In late-20th century Japan, the color pink became widely associated with the girl culture and it’s preoccupation with Kawaii or extreme cuteness – demonstrated here by a Candy Pink Doll’s Dress merged onto an adult-sized sheath. The dress’s details experiment with elements of Kawaii style, using ruffles, a Peter Pan collar, and frothy textures.
Image Courtesy of David Gill Galleries, All Other Photos By Gail
My favorite design show, Salon Art + Design, wrapped up last week and I’m so excited to start featuring all of the amazing art furniture that I was lucky enough to see in person at the Park Avenue Armory. To kick things off, let’s take a look at the Dune Table, designed by renowned architect Zaha Hadid (1950 – 2016). Continue reading Eye On Design: Dune Table By Zaha Hadid
Have you already been to the Metropolitan Museum of Art to see this year’s fashion extravaganza, Heavenly Bodies: Fashion and the Catholic Imagination? It’s pretty amazing, right? But did you know that the exhibit also extends to The Cloisters museum in upper Manhattan? If you haven’t made it up there yet, then you are seriously missing out on seeing many of the best pieces in the exhibit! But don’t worry, you’ve still got time to see everything, including this ethereal design by one of our favorites, Jean Paul Gaultier!
Continue reading Eye On Design: Jean Paul Gaultier, Communion Ensemble
Despite their appearance as static images, these three screen’s all display a video of frame after frame of the color red played on a loop. Red Alert (2007) was inspired by the Russian Constructivist painter Alexander Rodchenko’s Pure Red Color, Pure Yellow Color, Pure Blue Color (1921), a work that consists of monochromes paintings in each of the three primary colors.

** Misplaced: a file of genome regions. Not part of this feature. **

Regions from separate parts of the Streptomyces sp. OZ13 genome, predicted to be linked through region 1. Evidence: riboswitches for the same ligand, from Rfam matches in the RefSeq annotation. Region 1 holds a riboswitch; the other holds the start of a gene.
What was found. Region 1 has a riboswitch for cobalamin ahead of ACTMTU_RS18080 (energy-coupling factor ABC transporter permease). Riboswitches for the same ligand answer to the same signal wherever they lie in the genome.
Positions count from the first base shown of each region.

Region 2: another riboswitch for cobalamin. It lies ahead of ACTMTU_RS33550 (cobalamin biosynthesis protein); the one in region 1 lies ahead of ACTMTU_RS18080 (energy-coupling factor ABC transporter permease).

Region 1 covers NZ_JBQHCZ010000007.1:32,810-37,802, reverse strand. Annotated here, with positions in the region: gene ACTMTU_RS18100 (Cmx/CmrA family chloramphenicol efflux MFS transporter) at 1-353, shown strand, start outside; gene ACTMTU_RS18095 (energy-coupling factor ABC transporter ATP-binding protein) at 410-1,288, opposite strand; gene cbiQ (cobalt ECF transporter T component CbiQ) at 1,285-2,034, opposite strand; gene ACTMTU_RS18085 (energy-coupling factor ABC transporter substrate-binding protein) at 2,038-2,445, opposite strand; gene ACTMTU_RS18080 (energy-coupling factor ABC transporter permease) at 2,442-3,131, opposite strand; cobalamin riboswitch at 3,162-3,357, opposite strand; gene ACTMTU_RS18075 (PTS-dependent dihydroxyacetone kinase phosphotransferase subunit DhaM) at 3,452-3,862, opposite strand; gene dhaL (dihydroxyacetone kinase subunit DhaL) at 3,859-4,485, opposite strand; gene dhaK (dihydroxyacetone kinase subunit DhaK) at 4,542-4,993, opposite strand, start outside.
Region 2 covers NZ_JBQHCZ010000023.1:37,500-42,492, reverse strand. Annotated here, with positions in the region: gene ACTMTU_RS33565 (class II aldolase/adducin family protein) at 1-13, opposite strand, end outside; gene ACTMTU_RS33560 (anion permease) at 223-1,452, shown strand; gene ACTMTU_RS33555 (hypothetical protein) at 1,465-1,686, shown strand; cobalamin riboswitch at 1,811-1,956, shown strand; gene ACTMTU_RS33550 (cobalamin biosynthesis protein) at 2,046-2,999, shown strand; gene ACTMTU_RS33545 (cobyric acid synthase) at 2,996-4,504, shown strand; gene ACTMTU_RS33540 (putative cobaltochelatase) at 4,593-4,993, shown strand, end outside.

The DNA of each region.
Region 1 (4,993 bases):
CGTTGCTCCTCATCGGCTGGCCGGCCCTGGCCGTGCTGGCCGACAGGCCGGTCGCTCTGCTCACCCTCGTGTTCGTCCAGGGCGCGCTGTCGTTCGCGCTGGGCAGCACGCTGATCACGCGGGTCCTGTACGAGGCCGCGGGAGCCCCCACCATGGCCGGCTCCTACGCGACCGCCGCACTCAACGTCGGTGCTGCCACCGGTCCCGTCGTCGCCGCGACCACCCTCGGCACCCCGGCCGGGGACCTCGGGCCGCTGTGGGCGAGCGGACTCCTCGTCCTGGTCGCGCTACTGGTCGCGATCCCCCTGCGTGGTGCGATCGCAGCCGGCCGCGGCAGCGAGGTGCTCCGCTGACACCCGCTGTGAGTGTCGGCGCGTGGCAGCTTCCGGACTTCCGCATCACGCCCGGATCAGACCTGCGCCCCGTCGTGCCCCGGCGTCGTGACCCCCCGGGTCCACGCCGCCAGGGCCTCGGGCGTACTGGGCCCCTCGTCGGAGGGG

Like Rodchenko, Hito Stereyl wanted to push her medium — in this case, video — to its most simplified, reduced form. her focus here on the color Red is a reference to both the highest level of the now-discontinued, color-coded terror threat system that was implemented in the United States in the aftermath of 9/11, as well as red light’s connotations as signaling something seedy and pornographic.
Photographed in the Whitney Museum of American Art.
Artist Tim Hawkinson explores the fourth dimension with his 2007 Gimbled Klein Basket, which creates an analog rendering of an impossible object. With a porous, gridded bamboo structure, Hawkins then recreated the Klein Bottle and suspended it from the ceiling like a Calder mobile, envisioning an object which is at once knowable, and of another dimension. This video was created at the Pace Gallery on W. 25th Street in the Chelsea Gallery District, as part of the Eureka exhibit, which has now closed.